[2018-06-29 – I think this is a pretty good explanation of the problem. I wish I knew more at the time about VO2max and Heart Rate Training. I could have picked the right mode of exercise (top of aerobic range) rather than the HIIT mode of Crossfit.]

Here is a great discussion of exercise and the Type 2 Diabetic with Dr Finney  (Shelley. Low-Carb preserves Glycogen better than High Carb. Me and My Diabetes. April 14, 2011).

 

Thoughts on Exercise from Aug 2017

I’ve edited the following since I’ve learned a lot about exercise since I originally wrote the post (August 2017).

My Original Goal

At the start of this experience my goal was to Hack My Type Two Diabetes. Per my MD, I am no longer a diabetic and am just at the bottom end of the Pre-Diabetes range. So mission accomplished???

[2018-06-29 update – My last HbA1C was 5.2 which is no longer even pre-diabetic but right in the middle of the “normal blood sugar range.]

Are We There Yet?

My initial theory was that Diabetes is just a symptom of the underlying condition which is Insulin Resistance. Eating Low Carb. Moderate Protein and High Healthy Fats reduces the need for the body to produce Insulin but does it cure Insulin Resistance itself?

[2018-06-29 update -There is a need to differentiate between insulin resistance due to diabetes and peripheral insulin resistance due to a low carb diet. An Oral Glucose Tolerance Test (OGTT) may or may not be able to distinguish the two. Some people say it takes a time of reintroducing carbs before taking an OGTT.]

What is Insulin Resistance?

Insulin Resistance is the inability of the body’s cells to take in glucose in the presence of Insulin. From Skeletal Muscle Insulin Resistance Is the Primary Defect in Type 2 Diabetes.

Under euglycemic hyperinsulinemic conditions, ∼80% of glucose uptake occurs in skeletal muscle

If your muscles are not able to efficiently take up glucose then you have Insulin Resistance. It may be that exercise is the only way to improve glucose uptake in the muscles.

[2018-06-29 update -I believe that still to be the case but with the added thought that a low carbohydrate diet causes peripheral insulin resistance. Your muscles resist the action of glucose in a state where Insulin is low so that the glucose can be conserved (some say spared) for the essential parts of the body (brain, etc) that require glucose).]

Types of Exercise

When it comes to improving Insulin Resistance, I think there may be a difference between the sorts of exercise, ie, aerobic and anaerobic exercise. Repeatedly dumping all of the glucose out of the cells is part of what is needed to increase insulin sensitivity. That seems like where High Intensity exercise comes into play. Things like rapid reps of high weights vs walking on a treadmill.
[2018-06-29 update -Change this from “may be a difference” to “is a difference”. A year of CrossFit showed me the difference. I will write a post on it – or a hundred posts on it.]

My Experience with Exercise

This would bear out with my own experience of the quick dump of glucose that I experienced in the high intensity workout. My glucose went up at least 80 points which I now think is due to Insulin Resistance.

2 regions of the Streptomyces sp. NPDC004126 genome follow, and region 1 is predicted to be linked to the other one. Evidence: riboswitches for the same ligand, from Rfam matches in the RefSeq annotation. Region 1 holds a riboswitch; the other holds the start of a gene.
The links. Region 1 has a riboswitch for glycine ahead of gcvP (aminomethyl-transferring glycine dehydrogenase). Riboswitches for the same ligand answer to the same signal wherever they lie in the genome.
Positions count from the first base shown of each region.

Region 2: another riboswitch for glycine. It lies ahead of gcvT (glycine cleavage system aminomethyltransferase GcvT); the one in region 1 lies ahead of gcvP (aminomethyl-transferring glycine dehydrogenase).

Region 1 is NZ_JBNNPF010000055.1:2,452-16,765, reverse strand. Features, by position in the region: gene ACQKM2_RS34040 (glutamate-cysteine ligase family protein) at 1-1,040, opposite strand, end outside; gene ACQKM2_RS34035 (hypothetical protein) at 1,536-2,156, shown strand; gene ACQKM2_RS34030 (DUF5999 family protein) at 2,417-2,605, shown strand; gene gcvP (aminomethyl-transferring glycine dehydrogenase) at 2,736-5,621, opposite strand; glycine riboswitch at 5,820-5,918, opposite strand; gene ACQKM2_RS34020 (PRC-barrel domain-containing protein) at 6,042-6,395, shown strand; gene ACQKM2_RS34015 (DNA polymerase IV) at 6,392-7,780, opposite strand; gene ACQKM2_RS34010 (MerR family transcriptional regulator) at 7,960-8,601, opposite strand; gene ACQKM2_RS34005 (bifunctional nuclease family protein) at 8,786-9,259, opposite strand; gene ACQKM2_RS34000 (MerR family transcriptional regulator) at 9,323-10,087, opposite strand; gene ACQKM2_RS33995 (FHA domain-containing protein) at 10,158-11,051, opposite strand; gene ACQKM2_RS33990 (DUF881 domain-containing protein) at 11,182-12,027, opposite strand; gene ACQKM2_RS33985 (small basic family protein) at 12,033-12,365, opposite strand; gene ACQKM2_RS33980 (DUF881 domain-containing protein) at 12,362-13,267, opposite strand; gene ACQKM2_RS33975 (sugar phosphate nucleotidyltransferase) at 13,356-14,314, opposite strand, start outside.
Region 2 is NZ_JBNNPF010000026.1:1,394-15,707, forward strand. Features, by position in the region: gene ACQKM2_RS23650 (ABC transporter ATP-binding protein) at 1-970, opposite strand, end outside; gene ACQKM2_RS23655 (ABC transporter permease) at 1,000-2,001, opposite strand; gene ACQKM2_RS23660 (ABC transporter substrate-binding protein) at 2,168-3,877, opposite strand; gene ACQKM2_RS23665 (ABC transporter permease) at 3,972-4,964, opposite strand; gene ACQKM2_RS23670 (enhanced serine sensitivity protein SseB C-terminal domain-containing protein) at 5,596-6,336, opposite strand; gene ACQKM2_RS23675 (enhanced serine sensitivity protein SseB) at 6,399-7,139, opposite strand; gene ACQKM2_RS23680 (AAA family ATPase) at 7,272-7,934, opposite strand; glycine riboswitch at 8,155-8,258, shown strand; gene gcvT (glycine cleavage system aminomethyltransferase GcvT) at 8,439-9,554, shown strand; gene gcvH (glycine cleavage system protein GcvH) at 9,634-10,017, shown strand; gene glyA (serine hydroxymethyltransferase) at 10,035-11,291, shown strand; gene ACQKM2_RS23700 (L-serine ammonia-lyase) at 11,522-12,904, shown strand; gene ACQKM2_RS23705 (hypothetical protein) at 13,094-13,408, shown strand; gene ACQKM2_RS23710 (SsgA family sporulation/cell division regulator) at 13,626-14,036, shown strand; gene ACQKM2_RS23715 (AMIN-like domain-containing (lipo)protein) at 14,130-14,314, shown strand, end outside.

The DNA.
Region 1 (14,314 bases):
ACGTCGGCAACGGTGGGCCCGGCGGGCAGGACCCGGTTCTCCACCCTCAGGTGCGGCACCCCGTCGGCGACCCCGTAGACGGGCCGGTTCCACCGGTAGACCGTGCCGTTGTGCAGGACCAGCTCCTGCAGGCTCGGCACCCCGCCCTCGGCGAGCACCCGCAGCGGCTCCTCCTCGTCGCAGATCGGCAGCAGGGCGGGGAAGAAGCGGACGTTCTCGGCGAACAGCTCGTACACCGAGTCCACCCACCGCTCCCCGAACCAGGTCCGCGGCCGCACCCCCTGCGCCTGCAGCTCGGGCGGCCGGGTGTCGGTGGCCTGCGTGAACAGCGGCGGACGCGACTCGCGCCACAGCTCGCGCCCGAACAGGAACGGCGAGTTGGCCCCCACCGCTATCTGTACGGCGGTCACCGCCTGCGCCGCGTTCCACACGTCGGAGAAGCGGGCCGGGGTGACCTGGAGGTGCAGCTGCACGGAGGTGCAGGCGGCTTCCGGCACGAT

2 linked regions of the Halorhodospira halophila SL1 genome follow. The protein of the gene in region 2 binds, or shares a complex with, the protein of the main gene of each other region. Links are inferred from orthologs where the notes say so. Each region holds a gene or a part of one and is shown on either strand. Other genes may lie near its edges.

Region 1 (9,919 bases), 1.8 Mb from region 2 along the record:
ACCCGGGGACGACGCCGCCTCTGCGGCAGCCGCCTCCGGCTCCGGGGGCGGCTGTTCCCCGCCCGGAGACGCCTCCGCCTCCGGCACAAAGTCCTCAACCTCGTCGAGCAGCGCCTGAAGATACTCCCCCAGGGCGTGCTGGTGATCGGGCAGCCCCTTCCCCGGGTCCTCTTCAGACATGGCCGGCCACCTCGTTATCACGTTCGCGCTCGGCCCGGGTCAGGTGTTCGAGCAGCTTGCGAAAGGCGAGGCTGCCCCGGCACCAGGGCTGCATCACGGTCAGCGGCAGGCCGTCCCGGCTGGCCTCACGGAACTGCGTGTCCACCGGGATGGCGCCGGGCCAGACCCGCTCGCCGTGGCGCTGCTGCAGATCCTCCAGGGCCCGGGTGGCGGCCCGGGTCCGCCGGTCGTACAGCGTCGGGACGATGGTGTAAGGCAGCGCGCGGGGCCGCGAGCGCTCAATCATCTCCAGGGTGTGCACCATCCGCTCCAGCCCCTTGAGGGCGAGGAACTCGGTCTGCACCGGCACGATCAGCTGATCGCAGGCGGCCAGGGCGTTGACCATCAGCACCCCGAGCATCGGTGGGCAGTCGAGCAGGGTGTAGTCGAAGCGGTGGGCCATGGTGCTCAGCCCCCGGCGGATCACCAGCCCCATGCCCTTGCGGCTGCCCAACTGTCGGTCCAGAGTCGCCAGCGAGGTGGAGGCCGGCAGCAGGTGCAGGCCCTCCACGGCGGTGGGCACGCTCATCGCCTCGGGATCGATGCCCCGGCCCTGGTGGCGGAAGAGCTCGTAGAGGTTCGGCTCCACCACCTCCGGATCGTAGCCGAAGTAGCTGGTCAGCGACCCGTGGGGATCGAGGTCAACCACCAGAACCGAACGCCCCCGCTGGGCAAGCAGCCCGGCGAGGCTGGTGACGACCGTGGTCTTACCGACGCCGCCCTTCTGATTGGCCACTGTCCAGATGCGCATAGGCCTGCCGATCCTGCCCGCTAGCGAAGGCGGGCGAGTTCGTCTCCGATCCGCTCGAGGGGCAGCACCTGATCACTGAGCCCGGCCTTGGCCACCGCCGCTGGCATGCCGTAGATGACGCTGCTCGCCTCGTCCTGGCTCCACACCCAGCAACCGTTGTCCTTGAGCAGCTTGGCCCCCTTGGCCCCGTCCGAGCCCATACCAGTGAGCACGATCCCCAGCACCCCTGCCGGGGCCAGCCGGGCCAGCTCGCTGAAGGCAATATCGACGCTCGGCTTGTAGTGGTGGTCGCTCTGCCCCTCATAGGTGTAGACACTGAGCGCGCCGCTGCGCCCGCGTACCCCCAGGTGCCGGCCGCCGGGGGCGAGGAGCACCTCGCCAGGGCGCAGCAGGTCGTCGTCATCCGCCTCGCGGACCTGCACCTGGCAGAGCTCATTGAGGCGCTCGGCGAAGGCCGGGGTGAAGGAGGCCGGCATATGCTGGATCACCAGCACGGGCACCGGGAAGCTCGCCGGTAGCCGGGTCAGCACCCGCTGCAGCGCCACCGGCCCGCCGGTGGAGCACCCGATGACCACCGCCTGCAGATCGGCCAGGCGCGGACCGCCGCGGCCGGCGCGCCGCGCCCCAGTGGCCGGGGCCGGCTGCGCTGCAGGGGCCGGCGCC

[2018-06-29 update -It was almost certainly peripheral insulin resistance plus workouts at high intensities mobilize a whole lot of carbohdyrates – perhaps as much as 60g/hr. That’s a whole lot of sugar dumped into the blood stream. And my body doesn’t do all that well with that much sugar. Although I will say it got better with time. Until I quite Crossfit that is.]

Not only is the liver dumping in that case but the muscles are dumping too. And that’s a good thing.

[2018-06-29 update -Turned out that the muscles don’t dump into the bloodstream. Only the liver does that. Learning more every day about this.]

So perhaps if I got this right it’s more about the type of exercise when attempting to improve the underlying Insulin Resistance than it is about the exercise itself. Is it true to say the reason my blood sugar rises so high with high intensity exercise is that my muscle cells are still Insulin Resistant and that with more exercise they will get better at responding to the Insulin they are given and then I will not see high blood sugar spikes during and immediately after exercise?

[2018-06-29 update -See comments earlier about peripheral insulin resistance.]

If I have this right I should easy be able to measure and observe progress by checking my blood sugars after exercise to exhaustion and the levels should drop.

I wish I had done those measurements more often and recorded the data.

Here’s a pretty good 2014 article on the subject. [2018-06-29 update – The article did not deal with the blood sugar of diabetics. I wish I had bothered to think more about this but was happy enough with my HbA1C numbers that I didn’t care.]

So why LCHF and Fasting?

Using LCHF + Fasting has helped me get to a weight where my pulse rate is lower, the stress on my joints is lower, my BP is lower and I am now at the point where I can safely exercise. Surely my Insulin Resistance is somewhat better but the only real way to attack it that is left is with high intensity exercise.
[2018-06-29 update – That’s when I took up Crossfit which I did for almost a year.]